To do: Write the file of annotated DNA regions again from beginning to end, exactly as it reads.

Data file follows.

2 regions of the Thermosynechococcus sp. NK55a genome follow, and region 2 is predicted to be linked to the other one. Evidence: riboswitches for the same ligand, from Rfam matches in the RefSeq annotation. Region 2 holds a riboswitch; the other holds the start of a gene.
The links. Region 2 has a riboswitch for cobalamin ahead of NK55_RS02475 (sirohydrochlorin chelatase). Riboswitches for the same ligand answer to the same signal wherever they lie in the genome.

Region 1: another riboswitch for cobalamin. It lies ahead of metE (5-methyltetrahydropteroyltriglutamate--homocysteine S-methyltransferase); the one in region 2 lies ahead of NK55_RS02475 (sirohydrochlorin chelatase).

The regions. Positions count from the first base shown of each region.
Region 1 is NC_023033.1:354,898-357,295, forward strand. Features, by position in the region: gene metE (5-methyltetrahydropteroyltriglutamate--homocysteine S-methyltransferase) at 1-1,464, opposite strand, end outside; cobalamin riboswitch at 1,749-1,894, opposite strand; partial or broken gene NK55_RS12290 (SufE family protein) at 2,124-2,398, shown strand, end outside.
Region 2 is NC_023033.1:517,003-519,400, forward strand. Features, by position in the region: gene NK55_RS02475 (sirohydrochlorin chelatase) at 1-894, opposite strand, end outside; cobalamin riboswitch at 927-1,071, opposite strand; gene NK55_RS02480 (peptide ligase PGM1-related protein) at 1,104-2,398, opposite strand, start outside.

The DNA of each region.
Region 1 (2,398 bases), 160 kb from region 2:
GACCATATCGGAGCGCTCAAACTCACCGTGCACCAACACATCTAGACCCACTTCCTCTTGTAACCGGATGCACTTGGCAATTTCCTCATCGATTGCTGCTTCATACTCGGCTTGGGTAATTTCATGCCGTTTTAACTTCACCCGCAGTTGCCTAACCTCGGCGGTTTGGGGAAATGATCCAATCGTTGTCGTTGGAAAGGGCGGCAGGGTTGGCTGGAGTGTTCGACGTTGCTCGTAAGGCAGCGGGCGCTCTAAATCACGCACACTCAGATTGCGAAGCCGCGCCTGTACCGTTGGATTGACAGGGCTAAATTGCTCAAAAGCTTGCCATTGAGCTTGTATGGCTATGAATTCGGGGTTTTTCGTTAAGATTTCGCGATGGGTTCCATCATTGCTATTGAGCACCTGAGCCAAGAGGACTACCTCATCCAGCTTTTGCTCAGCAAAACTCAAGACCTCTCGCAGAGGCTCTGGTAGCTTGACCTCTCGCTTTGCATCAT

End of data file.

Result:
2 regions of the Thermosynechococcus sp. NK55a genome follow, and region 2 is predicted to be linked to the other one. Evidence: riboswitches for the same ligand, from Rfam matches in the RefSeq annotation. Region 2 holds a riboswitch; the other holds the start of a gene.
The links. Region 2 has a riboswitch for cobalamin ahead of NK55_RS02475 (sirohydrochlorin chelatase). Riboswitches for the same ligand answer to the same signal wherever they lie in the genome.

Region 1: another riboswitch for cobalamin. It lies ahead of metE (5-methyltetrahydropteroyltriglutamate--homocysteine S-methyltransferase); the one in region 2 lies ahead of NK55_RS02475 (sirohydrochlorin chelatase).

The regions. Positions count from the first base shown of each region.
Region 1 is NC_023033.1:354,898-357,295, forward strand. Features, by position in the region: gene metE (5-methyltetrahydropteroyltriglutamate--homocysteine S-methyltransferase) at 1-1,464, opposite strand, end outside; cobalamin riboswitch at 1,749-1,894, opposite strand; partial or broken gene NK55_RS12290 (SufE family protein) at 2,124-2,398, shown strand, end outside.
Region 2 is NC_023033.1:517,003-519,400, forward strand. Features, by position in the region: gene NK55_RS02475 (sirohydrochlorin chelatase) at 1-894, opposite strand, end outside; cobalamin riboswitch at 927-1,071, opposite strand; gene NK55_RS02480 (peptide ligase PGM1-related protein) at 1,104-2,398, opposite strand, start outside.

The DNA of each region.
Region 1 (2,398 bases), 160 kb from region 2:
GACCATATCGGAGCGCTCAAACTCACCGTGCACCAACACATCTAGACCCACTTCCTCTTGTAACCGGATGCACTTGGCAATTTCCTCATCGATTGCTGCTTCATACTCGGCTTGGGTAATTTCATGCCGTTTTAACTTCACCCGCAGTTGCCTAACCTCGGCGGTTTGGGGAAATGATCCAATCGTTGTCGTTGGAAAGGGCGGCAGGGTTGGCTGGAGTGTTCGACGTTGCTCGTAAGGCAGCGGGCGCTCTAAATCACGCACACTCAGATTGCGAAGCCGCGCCTGTACCGTTGGATTGACAGGGCTAAATTGCTCAAAAGCTTGCCATTGAGCTTGTATGGCTATGAATTCGGGGTTTTTCGTTAAGATTTCGCGATGGGTTCCATCATTGCTATTGAGCACCTGAGCCAAGAGGACTACCTCATCCAGCTTTTGCTCAGCAAAACTCAAGACCTCTCGCAGAGGCTCTGGTAGCTTGACCTCTCGCTTTGCATCAT